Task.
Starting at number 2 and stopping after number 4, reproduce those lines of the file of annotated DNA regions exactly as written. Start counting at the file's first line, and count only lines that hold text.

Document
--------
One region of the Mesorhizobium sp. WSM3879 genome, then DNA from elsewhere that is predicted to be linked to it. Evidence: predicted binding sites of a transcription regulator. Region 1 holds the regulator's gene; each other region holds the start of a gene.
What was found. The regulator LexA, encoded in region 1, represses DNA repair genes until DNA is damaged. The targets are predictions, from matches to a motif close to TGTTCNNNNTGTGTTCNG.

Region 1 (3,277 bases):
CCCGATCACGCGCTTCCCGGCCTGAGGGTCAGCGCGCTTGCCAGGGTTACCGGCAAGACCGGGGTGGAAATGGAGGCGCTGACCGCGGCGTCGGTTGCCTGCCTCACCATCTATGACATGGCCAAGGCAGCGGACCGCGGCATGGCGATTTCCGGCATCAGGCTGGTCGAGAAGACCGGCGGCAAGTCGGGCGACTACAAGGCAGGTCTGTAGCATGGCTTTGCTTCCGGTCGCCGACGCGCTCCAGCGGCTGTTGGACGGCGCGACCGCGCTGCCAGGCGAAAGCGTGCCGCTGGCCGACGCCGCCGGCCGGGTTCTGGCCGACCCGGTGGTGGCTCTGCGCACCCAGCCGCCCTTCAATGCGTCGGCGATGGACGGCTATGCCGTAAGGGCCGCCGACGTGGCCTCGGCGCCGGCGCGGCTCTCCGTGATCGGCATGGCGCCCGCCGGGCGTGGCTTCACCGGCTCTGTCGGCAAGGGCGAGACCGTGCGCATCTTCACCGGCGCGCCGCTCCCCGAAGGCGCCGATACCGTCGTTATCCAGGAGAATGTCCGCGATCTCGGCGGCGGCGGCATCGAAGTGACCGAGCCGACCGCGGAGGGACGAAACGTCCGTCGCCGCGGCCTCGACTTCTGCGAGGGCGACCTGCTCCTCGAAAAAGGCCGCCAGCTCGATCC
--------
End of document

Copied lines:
What was found. The regulator LexA, encoded in region 1, represses DNA repair genes until DNA is damaged. The targets are predictions, from matches to a motif close to TGTTCNNNNTGTGTTCNG.

Region 1 (3,277 bases):
CCCGATCACGCGCTTCCCGGCCTGAGGGTCAGCGCGCTTGCCAGGGTTACCGGCAAGACCGGGGTGGAAATGGAGGCGCTGACCGCGGCGTCGGTTGCCTGCCTCACCATCTATGACATGGCCAAGGCAGCGGACCGCGGCATGGCGATTTCCGGCATCAGGCTGGTCGAGAAGACCGGCGGCAAGTCGGGCGACTACAAGGCAGGTCTGTAGCATGGCTTTGCTTCCGGTCGCCGACGCGCTCCAGCGGCTGTTGGACGGCGCGACCGCGCTGCCAGGCGAAAGCGTGCCGCTGGCCGACGCCGCCGGCCGGGTTCTGGCCGACCCGGTGGTGGCTCTGCGCACCCAGCCGCCCTTCAATGCGTCGGCGATGGACGGCTATGCCGTAAGGGCCGCCGACGTGGCCTCGGCGCCGGCGCGGCTCTCCGTGATCGGCATGGCGCCCGCCGGGCGTGGCTTCACCGGCTCTGTCGGCAAGGGCGAGACCGTGCGCATCTTCACCGGCGCGCCGCTCCCCGAAGGCGCCGATACCGTCGTTATCCAGGAGAATGTCCGCGATCTCGGCGGCGGCGGCATCGAAGTGACCGAGCCGACCGCGGAGGGACGAAACGTCCGTCGCCGCGGCCTCGACTTCTGCGAGGGCGACCTGCTCCTCGAAAAAGGCCGCCAGCTCGATCC